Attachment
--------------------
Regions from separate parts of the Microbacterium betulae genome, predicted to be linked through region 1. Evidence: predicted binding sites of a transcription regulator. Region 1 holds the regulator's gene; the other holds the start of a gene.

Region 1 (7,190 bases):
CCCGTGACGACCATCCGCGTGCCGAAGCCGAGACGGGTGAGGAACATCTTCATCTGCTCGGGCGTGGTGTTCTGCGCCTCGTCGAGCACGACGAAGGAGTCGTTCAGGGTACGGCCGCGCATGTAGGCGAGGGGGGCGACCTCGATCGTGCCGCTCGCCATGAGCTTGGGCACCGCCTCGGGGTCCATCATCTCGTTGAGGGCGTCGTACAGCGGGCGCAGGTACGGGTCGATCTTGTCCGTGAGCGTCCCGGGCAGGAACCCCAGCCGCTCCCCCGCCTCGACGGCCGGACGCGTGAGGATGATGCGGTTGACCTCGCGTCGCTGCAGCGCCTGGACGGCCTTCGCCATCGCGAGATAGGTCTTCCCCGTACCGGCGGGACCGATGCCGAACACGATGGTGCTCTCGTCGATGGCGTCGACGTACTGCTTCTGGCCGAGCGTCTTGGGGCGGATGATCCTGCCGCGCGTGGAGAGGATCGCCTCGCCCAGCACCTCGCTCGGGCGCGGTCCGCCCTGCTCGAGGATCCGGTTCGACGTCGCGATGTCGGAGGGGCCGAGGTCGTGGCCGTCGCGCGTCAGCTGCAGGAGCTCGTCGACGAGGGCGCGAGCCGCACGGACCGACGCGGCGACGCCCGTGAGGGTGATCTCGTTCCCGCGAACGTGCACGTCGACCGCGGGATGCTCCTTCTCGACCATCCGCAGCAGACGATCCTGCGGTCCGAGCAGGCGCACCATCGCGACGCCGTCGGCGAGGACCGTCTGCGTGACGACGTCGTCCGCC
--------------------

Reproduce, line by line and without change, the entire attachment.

Regions from separate parts of the Microbacterium betulae genome, predicted to be linked through region 1. Evidence: predicted binding sites of a transcription regulator. Region 1 holds the regulator's gene; the other holds the start of a gene.

Region 1 (7,190 bases):
CCCGTGACGACCATCCGCGTGCCGAAGCCGAGACGGGTGAGGAACATCTTCATCTGCTCGGGCGTGGTGTTCTGCGCCTCGTCGAGCACGACGAAGGAGTCGTTCAGGGTACGGCCGCGCATGTAGGCGAGGGGGGCGACCTCGATCGTGCCGCTCGCCATGAGCTTGGGCACCGCCTCGGGGTCCATCATCTCGTTGAGGGCGTCGTACAGCGGGCGCAGGTACGGGTCGATCTTGTCCGTGAGCGTCCCGGGCAGGAACCCCAGCCGCTCCCCCGCCTCGACGGCCGGACGCGTGAGGATGATGCGGTTGACCTCGCGTCGCTGCAGCGCCTGGACGGCCTTCGCCATCGCGAGATAGGTCTTCCCCGTACCGGCGGGACCGATGCCGAACACGATGGTGCTCTCGTCGATGGCGTCGACGTACTGCTTCTGGCCGAGCGTCTTGGGGCGGATGATCCTGCCGCGCGTGGAGAGGATCGCCTCGCCCAGCACCTCGCTCGGGCGCGGTCCGCCCTGCTCGAGGATCCGGTTCGACGTCGCGATGTCGGAGGGGCCGAGGTCGTGGCCGTCGCGCGTCAGCTGCAGGAGCTCGTCGACGAGGGCGCGAGCCGCACGGACCGACGCGGCGACGCCCGTGAGGGTGATCTCGTTCCCGCGAACGTGCACGTCGACCGCGGGATGCTCCTTCTCGACCATCCGCAGCAGACGATCCTGCGGTCCGAGCAGGCGCACCATCGCGACGCCGTCGGCGAGGACCGTCTGCGTGACGACGTCGTCCGCC